Teenagers with parents who smoke are four times more likely to take up the habit, according to a government campaign.
The Better Health Smoke Free initiative highlights research showing the impact adult smokers have on younger people.
Some 4.9% of young teenagers who grow up with a smoking caregiver also smoke regularly, against just 1.2% for those whose caregiver doesn’t smoke.
The NHS has released a film as part of the campaign showing health experts discussing the link between adults smoking and the chances of their children starting.
It shows a family GP, a child psychologist and smoking cessation experts Professor Nick Hopkinson and Dr Anthony Laverty from Imperial College London urging parents to quit for their new year resolution.
It’s hoped the research on the link between children and adults smoking will give people extra willpower, said health minister Maggie Throup.
She said: “We know that many people make a quit attempt in January, and while there are so many good reasons to stop smoking for yourself, we hope that this new campaign – by highlighting the inter-generational smoking link with parents influencing their children – will be the added motivation many need to ditch the cigarettes for good this year.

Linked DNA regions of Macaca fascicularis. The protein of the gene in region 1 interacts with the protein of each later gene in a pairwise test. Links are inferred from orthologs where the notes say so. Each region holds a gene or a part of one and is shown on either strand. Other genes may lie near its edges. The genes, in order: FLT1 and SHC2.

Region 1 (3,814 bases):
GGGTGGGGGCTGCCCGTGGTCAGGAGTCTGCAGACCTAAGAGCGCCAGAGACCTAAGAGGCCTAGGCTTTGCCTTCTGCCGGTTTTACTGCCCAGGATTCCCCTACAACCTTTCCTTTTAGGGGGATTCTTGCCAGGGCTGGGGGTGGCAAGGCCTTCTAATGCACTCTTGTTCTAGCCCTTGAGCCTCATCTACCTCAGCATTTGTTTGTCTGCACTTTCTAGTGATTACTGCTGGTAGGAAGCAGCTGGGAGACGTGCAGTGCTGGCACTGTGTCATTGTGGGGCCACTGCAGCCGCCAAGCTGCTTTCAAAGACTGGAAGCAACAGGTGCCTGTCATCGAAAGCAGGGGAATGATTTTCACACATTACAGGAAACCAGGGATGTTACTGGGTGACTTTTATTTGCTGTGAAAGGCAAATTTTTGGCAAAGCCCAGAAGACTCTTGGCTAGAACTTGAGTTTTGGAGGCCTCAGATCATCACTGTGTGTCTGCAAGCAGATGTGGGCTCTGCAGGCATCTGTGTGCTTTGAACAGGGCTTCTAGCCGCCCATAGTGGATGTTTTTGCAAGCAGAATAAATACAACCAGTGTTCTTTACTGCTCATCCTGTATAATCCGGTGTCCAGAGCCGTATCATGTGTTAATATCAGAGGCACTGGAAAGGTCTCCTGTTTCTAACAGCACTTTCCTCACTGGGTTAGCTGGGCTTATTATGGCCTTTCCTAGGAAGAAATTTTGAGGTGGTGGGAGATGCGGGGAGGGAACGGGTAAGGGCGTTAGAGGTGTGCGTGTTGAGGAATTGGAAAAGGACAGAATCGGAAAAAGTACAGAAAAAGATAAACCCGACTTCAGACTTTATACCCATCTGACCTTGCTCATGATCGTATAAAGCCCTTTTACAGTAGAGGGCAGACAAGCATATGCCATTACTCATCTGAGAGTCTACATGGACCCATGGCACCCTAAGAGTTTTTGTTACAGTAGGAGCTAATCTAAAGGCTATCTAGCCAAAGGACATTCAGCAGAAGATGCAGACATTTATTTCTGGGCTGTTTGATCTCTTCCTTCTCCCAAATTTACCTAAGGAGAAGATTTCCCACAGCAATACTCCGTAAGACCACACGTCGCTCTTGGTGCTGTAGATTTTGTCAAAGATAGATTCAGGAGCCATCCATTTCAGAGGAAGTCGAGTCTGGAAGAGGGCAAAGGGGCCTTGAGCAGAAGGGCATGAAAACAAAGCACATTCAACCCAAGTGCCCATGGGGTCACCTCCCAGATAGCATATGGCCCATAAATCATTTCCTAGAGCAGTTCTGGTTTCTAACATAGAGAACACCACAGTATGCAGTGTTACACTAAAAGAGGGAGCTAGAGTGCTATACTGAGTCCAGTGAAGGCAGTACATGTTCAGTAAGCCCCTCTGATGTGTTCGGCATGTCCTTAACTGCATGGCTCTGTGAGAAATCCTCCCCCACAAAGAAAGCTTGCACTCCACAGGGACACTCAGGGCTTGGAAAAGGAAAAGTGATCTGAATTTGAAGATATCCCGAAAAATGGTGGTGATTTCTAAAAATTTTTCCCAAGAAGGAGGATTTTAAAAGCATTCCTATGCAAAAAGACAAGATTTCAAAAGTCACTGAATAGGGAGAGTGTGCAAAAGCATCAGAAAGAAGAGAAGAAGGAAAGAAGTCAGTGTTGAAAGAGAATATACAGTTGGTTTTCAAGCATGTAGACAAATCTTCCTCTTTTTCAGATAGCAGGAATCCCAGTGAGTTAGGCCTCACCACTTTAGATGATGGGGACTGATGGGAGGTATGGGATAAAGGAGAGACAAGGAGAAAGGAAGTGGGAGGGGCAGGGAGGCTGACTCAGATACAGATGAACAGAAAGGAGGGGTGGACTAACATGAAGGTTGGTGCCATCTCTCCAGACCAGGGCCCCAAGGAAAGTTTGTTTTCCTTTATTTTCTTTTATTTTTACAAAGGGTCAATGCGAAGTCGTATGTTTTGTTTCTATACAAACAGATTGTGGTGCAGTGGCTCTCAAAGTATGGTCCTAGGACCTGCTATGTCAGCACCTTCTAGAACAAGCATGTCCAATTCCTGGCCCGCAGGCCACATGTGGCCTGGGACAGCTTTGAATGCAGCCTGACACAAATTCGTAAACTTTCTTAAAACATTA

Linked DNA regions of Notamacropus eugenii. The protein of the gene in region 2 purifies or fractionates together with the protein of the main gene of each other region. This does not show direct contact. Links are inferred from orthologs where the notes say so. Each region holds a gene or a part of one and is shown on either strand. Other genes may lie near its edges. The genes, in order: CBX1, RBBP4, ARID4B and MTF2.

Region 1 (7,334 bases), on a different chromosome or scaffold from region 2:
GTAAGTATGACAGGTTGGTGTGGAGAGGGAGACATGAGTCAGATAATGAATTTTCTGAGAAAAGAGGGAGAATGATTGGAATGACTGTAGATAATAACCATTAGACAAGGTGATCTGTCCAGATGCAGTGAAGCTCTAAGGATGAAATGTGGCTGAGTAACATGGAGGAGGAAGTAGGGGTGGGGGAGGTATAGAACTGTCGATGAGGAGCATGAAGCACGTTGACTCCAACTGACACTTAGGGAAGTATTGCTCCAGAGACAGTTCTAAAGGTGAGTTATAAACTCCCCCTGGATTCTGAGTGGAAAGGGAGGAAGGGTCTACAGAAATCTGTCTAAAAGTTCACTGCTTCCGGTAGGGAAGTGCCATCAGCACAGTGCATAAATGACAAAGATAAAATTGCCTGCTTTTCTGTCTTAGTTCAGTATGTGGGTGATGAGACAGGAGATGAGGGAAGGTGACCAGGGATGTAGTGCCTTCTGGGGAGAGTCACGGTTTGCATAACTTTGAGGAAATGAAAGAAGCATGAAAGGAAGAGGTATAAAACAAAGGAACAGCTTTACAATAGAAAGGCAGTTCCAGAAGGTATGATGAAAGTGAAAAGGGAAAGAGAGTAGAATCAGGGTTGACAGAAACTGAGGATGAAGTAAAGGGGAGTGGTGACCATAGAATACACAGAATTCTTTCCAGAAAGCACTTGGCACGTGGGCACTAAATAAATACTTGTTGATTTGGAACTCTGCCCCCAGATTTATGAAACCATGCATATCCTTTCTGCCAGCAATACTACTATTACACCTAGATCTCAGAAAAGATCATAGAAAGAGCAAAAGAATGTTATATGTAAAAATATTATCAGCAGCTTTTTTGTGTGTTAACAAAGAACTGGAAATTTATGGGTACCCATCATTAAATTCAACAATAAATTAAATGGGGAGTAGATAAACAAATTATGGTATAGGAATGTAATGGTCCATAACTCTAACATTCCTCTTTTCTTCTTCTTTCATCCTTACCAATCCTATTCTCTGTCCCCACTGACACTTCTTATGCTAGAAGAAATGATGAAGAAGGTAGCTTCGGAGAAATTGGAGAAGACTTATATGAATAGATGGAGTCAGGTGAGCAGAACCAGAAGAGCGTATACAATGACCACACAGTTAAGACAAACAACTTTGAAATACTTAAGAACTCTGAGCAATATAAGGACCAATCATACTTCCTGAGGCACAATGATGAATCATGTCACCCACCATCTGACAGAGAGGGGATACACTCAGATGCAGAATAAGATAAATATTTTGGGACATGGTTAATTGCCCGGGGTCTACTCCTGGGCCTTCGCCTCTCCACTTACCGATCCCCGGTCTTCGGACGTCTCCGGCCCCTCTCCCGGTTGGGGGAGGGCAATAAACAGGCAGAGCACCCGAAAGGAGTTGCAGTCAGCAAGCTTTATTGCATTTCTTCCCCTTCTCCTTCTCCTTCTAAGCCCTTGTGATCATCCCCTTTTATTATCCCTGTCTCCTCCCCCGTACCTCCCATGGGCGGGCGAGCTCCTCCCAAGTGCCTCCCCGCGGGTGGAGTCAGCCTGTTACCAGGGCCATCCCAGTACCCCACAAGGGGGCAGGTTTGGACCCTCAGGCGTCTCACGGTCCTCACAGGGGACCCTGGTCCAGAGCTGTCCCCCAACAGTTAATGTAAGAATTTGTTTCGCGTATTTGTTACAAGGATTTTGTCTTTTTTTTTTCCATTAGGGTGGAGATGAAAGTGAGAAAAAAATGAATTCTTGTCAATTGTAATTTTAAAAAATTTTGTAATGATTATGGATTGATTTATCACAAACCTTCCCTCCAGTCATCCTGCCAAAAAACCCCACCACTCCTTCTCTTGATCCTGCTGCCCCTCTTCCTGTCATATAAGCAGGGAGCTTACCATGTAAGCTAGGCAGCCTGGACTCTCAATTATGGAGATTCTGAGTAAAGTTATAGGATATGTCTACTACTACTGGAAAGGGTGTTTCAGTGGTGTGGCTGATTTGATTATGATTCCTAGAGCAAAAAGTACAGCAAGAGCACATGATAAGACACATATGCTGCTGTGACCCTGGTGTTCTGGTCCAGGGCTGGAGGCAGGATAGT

“With so much help and support available for parents, carers and anyone looking to quit – including the NHS Quit Smoking app, support on Facebook, daily emails and texts, and an online Personal Quit Plan – you won’t be alone in your new year’s resolution.”
The NHS gives the following tips for a smoker who has named their quit date:
- List your reasons to quit
- Tell people you’re quitting
- If you have tried to quit before, remember what worked
- Use stop smoking aids
- Have a plan if you are tempted to smoke
- List your smoking triggers and how to avoid them
- Keep cravings at bay by keeping busy
- Exercise away the urge
- Join the Facebook group for support and advice
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